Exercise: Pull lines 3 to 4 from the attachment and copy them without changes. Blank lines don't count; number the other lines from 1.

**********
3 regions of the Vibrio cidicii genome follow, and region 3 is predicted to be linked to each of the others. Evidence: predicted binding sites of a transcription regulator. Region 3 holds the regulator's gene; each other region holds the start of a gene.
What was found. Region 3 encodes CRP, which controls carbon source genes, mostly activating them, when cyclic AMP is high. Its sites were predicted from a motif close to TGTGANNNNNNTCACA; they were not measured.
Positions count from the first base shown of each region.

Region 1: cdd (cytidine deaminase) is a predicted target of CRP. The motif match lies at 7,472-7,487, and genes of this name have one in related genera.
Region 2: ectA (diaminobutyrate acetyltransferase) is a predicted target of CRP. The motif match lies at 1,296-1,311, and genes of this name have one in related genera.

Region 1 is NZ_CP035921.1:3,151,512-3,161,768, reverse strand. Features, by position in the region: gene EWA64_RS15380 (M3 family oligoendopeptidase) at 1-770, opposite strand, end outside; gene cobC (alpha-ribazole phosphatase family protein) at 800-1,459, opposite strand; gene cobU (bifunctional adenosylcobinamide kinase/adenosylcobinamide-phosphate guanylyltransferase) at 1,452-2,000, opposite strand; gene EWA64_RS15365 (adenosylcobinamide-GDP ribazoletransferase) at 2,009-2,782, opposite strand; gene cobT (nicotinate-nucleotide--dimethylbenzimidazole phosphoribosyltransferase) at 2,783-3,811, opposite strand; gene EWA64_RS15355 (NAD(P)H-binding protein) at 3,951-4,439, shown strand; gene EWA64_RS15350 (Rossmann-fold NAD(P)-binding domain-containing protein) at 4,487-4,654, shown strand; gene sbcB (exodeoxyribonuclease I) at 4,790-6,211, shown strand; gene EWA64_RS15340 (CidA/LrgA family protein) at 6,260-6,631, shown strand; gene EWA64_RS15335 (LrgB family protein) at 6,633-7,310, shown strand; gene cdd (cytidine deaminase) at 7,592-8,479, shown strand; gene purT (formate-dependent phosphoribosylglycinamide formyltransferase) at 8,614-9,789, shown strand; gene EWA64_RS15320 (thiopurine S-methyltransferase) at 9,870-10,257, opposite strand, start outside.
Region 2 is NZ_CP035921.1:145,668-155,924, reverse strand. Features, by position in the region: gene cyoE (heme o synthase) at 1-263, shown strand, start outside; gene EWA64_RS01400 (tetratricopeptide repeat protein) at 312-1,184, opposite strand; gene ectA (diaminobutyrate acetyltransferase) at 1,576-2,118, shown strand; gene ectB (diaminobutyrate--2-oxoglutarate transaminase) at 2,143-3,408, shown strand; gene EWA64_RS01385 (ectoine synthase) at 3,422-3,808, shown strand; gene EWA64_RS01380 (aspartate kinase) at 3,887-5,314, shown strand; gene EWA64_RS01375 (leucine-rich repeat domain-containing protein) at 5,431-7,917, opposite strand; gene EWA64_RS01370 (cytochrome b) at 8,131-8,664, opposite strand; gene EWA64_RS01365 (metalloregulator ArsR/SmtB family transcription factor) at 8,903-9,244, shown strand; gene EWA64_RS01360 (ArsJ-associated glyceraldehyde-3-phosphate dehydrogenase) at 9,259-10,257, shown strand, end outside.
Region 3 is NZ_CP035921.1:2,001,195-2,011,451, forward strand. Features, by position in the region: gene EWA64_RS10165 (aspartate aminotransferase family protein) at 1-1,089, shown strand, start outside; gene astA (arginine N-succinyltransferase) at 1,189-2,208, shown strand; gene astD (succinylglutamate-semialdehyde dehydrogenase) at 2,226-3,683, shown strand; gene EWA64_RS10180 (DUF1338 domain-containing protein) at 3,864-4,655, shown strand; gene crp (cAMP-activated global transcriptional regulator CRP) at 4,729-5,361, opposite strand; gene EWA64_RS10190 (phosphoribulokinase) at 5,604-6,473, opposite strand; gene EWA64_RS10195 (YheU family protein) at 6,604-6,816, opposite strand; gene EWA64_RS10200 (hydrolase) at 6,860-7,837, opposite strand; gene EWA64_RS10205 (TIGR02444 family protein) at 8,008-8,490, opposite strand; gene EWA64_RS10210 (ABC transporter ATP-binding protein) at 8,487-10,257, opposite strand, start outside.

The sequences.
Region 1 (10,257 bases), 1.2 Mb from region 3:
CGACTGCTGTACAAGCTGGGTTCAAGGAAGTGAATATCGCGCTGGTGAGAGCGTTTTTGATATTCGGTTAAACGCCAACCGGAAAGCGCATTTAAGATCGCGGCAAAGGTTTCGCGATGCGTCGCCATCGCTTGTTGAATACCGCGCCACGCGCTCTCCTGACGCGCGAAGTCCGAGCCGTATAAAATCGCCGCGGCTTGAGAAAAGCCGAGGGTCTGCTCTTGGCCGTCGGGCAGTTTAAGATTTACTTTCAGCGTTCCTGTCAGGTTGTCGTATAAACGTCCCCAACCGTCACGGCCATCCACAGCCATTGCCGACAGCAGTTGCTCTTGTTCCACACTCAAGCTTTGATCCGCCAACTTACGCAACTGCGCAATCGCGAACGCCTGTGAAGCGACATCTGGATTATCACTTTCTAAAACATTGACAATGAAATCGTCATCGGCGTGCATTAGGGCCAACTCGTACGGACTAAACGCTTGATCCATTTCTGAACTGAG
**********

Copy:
Positions count from the first base shown of each region.

Region 1: cdd (cytidine deaminase) is a predicted target of CRP. The motif match lies at 7,472-7,487, and genes of this name have one in related genera.